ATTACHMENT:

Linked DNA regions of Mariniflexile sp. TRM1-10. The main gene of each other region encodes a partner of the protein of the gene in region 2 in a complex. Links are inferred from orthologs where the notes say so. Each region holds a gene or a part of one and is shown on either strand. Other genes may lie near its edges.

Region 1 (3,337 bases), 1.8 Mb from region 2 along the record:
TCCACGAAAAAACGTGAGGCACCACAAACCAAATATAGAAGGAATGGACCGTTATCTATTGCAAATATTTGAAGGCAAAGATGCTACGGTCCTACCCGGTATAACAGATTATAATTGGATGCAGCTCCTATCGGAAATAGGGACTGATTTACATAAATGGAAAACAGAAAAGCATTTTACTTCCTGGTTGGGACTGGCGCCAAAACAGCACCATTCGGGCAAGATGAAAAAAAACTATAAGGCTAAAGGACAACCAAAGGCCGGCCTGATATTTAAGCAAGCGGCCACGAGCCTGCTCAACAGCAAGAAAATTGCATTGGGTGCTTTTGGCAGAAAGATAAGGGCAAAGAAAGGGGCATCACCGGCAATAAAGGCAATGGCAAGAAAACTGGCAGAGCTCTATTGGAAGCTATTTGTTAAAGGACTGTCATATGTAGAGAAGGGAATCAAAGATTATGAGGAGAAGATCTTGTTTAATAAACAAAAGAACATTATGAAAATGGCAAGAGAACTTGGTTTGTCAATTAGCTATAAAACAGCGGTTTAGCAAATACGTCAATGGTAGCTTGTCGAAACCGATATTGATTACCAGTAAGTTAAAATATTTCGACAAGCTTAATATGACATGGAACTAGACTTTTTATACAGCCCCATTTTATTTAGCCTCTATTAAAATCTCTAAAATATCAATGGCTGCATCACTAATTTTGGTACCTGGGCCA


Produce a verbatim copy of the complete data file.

Linked DNA regions of Mariniflexile sp. TRM1-10. The main gene of each other region encodes a partner of the protein of the gene in region 2 in a complex. Links are inferred from orthologs where the notes say so. Each region holds a gene or a part of one and is shown on either strand. Other genes may lie near its edges.

Region 1 (3,337 bases), 1.8 Mb from region 2 along the record:
TCCACGAAAAAACGTGAGGCACCACAAACCAAATATAGAAGGAATGGACCGTTATCTATTGCAAATATTTGAAGGCAAAGATGCTACGGTCCTACCCGGTATAACAGATTATAATTGGATGCAGCTCCTATCGGAAATAGGGACTGATTTACATAAATGGAAAACAGAAAAGCATTTTACTTCCTGGTTGGGACTGGCGCCAAAACAGCACCATTCGGGCAAGATGAAAAAAAACTATAAGGCTAAAGGACAACCAAAGGCCGGCCTGATATTTAAGCAAGCGGCCACGAGCCTGCTCAACAGCAAGAAAATTGCATTGGGTGCTTTTGGCAGAAAGATAAGGGCAAAGAAAGGGGCATCACCGGCAATAAAGGCAATGGCAAGAAAACTGGCAGAGCTCTATTGGAAGCTATTTGTTAAAGGACTGTCATATGTAGAGAAGGGAATCAAAGATTATGAGGAGAAGATCTTGTTTAATAAACAAAAGAACATTATGAAAATGGCAAGAGAACTTGGTTTGTCAATTAGCTATAAAACAGCGGTTTAGCAAATACGTCAATGGTAGCTTGTCGAAACCGATATTGATTACCAGTAAGTTAAAATATTTCGACAAGCTTAATATGACATGGAACTAGACTTTTTATACAGCCCCATTTTATTTAGCCTCTATTAAAATCTCTAAAATATCAATGGCTGCATCACTAATTTTGGTACCTGGGCCA